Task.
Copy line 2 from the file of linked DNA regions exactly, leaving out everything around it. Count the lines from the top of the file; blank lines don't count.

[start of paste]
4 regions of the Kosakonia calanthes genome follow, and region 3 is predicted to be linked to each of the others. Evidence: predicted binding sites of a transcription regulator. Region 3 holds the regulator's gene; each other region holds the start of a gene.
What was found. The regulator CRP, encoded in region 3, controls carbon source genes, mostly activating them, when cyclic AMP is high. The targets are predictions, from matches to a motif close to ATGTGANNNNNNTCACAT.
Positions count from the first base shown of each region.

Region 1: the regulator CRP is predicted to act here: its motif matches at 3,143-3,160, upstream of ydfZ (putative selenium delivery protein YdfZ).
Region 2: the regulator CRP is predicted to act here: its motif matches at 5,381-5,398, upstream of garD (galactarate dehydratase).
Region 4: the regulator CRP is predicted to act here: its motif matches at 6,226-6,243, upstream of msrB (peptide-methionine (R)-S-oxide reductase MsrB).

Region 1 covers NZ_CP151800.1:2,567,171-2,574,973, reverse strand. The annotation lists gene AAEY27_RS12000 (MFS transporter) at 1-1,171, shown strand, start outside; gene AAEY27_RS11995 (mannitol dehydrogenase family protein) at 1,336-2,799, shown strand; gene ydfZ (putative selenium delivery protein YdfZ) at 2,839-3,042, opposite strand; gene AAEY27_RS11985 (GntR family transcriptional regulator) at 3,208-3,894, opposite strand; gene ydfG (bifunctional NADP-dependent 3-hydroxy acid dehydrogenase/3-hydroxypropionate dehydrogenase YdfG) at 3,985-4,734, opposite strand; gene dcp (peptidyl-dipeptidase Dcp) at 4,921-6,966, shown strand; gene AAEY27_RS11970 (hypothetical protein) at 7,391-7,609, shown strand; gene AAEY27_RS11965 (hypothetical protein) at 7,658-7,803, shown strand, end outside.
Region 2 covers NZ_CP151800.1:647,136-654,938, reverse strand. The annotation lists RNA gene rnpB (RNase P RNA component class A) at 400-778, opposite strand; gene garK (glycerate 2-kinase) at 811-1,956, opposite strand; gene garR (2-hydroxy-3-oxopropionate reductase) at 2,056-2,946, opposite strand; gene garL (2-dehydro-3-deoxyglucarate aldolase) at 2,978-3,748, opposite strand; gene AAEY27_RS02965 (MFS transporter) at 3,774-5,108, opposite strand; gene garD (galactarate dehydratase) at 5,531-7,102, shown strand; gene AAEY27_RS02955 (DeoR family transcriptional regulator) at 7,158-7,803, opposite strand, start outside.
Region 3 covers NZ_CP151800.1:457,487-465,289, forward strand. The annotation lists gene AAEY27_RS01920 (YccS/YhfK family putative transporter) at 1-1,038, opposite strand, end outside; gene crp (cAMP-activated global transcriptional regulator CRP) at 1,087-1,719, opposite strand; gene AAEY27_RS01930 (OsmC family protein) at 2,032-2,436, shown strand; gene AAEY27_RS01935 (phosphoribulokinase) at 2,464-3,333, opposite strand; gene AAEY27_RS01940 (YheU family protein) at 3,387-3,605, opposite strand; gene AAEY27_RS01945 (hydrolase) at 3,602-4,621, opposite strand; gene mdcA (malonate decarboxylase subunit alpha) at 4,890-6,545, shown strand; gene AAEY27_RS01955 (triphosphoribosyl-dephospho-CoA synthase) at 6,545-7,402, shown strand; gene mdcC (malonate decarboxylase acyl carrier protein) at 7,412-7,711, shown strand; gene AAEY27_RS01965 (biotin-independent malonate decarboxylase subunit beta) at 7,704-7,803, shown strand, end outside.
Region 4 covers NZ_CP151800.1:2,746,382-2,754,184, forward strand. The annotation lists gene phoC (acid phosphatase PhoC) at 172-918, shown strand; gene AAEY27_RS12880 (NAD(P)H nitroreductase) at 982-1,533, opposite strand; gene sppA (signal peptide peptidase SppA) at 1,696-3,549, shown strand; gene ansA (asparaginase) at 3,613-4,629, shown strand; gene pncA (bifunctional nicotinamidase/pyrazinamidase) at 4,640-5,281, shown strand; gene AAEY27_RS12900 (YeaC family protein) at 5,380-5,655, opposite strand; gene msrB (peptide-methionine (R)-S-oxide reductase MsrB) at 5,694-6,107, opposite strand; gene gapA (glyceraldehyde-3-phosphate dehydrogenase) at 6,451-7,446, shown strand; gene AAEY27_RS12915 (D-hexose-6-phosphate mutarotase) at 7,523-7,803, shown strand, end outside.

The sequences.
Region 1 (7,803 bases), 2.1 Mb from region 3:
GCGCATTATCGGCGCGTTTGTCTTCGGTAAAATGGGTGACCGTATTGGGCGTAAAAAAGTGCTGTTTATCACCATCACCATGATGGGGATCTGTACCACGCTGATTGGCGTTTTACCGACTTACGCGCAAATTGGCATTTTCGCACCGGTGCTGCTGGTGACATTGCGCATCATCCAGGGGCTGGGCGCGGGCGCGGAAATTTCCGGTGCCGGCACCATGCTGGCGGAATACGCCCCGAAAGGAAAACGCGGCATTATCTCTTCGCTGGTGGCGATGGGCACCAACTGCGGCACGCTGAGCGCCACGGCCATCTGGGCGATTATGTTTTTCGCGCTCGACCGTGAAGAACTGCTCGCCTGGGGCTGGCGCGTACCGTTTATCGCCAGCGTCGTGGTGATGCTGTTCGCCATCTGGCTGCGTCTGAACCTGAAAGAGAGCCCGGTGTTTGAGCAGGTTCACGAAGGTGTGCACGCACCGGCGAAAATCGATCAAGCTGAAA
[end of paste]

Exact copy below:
What was found. The regulator CRP, encoded in region 3, controls carbon source genes, mostly activating them, when cyclic AMP is high. The targets are predictions, from matches to a motif close to ATGTGANNNNNNTCACAT.